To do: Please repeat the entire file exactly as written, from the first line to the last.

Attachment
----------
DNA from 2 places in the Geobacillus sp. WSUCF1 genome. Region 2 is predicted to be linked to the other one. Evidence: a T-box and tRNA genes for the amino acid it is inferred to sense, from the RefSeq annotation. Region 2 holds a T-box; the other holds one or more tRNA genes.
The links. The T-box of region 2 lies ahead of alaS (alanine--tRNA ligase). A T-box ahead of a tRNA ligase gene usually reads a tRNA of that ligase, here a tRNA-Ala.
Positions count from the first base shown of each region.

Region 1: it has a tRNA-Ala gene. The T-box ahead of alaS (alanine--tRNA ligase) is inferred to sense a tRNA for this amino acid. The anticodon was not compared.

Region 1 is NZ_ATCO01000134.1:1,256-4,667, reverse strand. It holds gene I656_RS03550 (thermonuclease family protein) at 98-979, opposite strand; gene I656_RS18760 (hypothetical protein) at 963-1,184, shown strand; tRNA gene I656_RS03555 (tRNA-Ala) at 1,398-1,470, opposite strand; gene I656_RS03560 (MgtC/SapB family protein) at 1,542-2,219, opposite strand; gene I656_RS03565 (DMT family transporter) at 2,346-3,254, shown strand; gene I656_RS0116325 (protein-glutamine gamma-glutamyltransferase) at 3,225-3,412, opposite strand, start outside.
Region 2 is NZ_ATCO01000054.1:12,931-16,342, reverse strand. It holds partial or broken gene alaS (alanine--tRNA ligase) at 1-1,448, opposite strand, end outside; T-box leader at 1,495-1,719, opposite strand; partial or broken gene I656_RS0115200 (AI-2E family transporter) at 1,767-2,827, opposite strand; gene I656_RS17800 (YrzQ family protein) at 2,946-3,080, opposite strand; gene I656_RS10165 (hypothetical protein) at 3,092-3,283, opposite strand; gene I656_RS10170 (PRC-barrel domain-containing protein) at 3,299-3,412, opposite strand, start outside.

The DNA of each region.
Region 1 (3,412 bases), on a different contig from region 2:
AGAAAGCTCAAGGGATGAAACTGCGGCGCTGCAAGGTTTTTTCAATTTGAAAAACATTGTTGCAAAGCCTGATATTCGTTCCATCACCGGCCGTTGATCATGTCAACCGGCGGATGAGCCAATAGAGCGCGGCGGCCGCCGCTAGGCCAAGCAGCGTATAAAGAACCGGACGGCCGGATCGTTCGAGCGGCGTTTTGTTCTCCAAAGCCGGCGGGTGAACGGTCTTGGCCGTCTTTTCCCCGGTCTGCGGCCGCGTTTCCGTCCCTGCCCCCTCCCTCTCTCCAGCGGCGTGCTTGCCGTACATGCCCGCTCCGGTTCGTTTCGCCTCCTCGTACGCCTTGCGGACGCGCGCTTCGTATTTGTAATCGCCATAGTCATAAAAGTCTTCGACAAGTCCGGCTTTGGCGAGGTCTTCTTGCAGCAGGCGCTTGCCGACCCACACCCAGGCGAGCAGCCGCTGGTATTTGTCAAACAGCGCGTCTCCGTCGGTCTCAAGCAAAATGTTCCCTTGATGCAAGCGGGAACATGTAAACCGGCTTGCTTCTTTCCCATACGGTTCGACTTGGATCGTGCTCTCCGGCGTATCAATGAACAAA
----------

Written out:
DNA from 2 places in the Geobacillus sp. WSUCF1 genome. Region 2 is predicted to be linked to the other one. Evidence: a T-box and tRNA genes for the amino acid it is inferred to sense, from the RefSeq annotation. Region 2 holds a T-box; the other holds one or more tRNA genes.
The links. The T-box of region 2 lies ahead of alaS (alanine--tRNA ligase). A T-box ahead of a tRNA ligase gene usually reads a tRNA of that ligase, here a tRNA-Ala.
Positions count from the first base shown of each region.

Region 1: it has a tRNA-Ala gene. The T-box ahead of alaS (alanine--tRNA ligase) is inferred to sense a tRNA for this amino acid. The anticodon was not compared.

Region 1 is NZ_ATCO01000134.1:1,256-4,667, reverse strand. It holds gene I656_RS03550 (thermonuclease family protein) at 98-979, opposite strand; gene I656_RS18760 (hypothetical protein) at 963-1,184, shown strand; tRNA gene I656_RS03555 (tRNA-Ala) at 1,398-1,470, opposite strand; gene I656_RS03560 (MgtC/SapB family protein) at 1,542-2,219, opposite strand; gene I656_RS03565 (DMT family transporter) at 2,346-3,254, shown strand; gene I656_RS0116325 (protein-glutamine gamma-glutamyltransferase) at 3,225-3,412, opposite strand, start outside.
Region 2 is NZ_ATCO01000054.1:12,931-16,342, reverse strand. It holds partial or broken gene alaS (alanine--tRNA ligase) at 1-1,448, opposite strand, end outside; T-box leader at 1,495-1,719, opposite strand; partial or broken gene I656_RS0115200 (AI-2E family transporter) at 1,767-2,827, opposite strand; gene I656_RS17800 (YrzQ family protein) at 2,946-3,080, opposite strand; gene I656_RS10165 (hypothetical protein) at 3,092-3,283, opposite strand; gene I656_RS10170 (PRC-barrel domain-containing protein) at 3,299-3,412, opposite strand, start outside.

The DNA of each region.
Region 1 (3,412 bases), on a different contig from region 2:
AGAAAGCTCAAGGGATGAAACTGCGGCGCTGCAAGGTTTTTTCAATTTGAAAAACATTGTTGCAAAGCCTGATATTCGTTCCATCACCGGCCGTTGATCATGTCAACCGGCGGATGAGCCAATAGAGCGCGGCGGCCGCCGCTAGGCCAAGCAGCGTATAAAGAACCGGACGGCCGGATCGTTCGAGCGGCGTTTTGTTCTCCAAAGCCGGCGGGTGAACGGTCTTGGCCGTCTTTTCCCCGGTCTGCGGCCGCGTTTCCGTCCCTGCCCCCTCCCTCTCTCCAGCGGCGTGCTTGCCGTACATGCCCGCTCCGGTTCGTTTCGCCTCCTCGTACGCCTTGCGGACGCGCGCTTCGTATTTGTAATCGCCATAGTCATAAAAGTCTTCGACAAGTCCGGCTTTGGCGAGGTCTTCTTGCAGCAGGCGCTTGCCGACCCACACCCAGGCGAGCAGCCGCTGGTATTTGTCAAACAGCGCGTCTCCGTCGGTCTCAAGCAAAATGTTCCCTTGATGCAAGCGGGAACATGTAAACCGGCTTGCTTCTTTCCCATACGGTTCGACTTGGATCGTGCTCTCCGGCGTATCAATGAACAAA